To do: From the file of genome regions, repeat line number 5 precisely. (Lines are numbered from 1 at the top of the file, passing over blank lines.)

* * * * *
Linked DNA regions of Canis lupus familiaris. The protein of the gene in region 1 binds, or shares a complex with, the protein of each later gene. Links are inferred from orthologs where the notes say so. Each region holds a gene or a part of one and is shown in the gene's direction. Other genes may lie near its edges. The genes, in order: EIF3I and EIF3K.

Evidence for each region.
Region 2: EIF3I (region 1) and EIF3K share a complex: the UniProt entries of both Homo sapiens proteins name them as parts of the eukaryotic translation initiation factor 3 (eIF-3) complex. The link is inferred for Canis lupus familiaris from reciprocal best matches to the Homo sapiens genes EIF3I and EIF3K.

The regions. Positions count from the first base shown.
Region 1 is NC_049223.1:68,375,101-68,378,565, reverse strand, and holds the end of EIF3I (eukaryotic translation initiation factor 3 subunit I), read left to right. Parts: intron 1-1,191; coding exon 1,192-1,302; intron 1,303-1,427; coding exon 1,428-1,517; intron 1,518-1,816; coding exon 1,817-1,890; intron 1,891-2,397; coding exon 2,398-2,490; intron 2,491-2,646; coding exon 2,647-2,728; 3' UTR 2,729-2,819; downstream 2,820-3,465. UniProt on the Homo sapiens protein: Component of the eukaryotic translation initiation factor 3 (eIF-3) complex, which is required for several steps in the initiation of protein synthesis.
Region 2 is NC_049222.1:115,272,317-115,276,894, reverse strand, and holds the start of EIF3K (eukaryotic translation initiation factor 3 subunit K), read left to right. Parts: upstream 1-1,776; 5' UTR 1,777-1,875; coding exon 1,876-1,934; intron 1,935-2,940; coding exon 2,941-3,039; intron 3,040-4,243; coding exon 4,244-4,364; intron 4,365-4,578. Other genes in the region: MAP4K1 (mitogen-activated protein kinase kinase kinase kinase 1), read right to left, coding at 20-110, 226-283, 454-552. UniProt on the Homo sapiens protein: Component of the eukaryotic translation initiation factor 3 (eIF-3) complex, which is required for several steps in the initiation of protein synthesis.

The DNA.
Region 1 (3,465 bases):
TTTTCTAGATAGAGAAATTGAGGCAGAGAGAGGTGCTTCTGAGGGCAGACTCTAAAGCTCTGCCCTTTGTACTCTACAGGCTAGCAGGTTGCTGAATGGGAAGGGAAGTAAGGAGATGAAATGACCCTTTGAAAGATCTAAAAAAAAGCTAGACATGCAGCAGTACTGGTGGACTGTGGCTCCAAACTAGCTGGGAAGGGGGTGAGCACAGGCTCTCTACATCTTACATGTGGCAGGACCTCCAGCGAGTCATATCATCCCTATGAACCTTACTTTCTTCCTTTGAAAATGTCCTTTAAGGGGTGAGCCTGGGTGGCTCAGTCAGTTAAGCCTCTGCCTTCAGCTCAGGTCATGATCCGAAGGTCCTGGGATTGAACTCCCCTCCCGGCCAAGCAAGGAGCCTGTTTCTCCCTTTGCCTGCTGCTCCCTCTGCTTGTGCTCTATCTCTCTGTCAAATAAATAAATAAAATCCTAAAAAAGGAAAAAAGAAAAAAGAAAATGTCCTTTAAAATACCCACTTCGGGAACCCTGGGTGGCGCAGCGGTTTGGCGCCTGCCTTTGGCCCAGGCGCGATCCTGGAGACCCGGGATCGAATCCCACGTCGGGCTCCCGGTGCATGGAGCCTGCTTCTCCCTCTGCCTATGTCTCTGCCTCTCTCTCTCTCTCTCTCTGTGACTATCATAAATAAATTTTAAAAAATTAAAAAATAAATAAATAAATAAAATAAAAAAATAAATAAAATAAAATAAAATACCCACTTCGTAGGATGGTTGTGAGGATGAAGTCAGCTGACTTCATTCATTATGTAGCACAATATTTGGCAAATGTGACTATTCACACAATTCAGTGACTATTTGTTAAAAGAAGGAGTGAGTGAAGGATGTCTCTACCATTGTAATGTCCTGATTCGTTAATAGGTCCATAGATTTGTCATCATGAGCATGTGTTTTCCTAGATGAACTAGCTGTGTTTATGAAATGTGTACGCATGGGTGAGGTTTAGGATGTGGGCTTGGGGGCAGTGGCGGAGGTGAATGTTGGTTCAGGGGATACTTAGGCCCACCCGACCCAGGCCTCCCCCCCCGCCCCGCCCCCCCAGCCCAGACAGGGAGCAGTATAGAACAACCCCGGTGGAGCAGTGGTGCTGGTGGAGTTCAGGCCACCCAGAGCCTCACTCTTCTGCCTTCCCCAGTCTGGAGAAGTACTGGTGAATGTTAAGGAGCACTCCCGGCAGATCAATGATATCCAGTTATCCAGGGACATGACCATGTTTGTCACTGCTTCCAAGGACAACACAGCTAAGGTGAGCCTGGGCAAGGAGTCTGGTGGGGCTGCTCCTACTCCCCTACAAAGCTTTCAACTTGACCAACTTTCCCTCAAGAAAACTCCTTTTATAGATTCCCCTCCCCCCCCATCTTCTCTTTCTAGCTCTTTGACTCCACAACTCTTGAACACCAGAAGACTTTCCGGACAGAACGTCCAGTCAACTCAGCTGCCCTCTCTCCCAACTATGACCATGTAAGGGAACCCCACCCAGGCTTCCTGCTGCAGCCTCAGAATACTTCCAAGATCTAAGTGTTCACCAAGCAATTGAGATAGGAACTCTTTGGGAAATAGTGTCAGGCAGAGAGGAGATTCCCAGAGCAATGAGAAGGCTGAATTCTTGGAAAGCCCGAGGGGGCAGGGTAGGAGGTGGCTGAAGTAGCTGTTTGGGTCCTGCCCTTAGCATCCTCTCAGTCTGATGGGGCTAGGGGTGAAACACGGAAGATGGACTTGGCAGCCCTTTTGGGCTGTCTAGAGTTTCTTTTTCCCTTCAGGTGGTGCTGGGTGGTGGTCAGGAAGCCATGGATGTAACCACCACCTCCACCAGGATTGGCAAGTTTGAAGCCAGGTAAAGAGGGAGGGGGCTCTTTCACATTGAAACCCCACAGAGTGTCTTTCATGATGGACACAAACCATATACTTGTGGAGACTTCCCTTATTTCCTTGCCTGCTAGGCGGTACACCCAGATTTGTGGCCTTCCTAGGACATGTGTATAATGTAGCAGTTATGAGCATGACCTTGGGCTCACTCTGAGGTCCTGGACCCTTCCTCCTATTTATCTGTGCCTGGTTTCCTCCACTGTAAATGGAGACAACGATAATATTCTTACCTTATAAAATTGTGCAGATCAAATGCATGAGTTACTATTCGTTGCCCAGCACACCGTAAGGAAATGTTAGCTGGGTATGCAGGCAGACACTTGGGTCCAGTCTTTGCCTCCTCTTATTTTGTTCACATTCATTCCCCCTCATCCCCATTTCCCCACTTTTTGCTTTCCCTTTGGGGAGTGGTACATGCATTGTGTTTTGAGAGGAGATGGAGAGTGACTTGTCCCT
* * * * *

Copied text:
Region 1 is NC_049223.1:68,375,101-68,378,565, reverse strand, and holds the end of EIF3I (eukaryotic translation initiation factor 3 subunit I), read left to right. Parts: intron 1-1,191; coding exon 1,192-1,302; intron 1,303-1,427; coding exon 1,428-1,517; intron 1,518-1,816; coding exon 1,817-1,890; intron 1,891-2,397; coding exon 2,398-2,490; intron 2,491-2,646; coding exon 2,647-2,728; 3' UTR 2,729-2,819; downstream 2,820-3,465. UniProt on the Homo sapiens protein: Component of the eukaryotic translation initiation factor 3 (eIF-3) complex, which is required for several steps in the initiation of protein synthesis.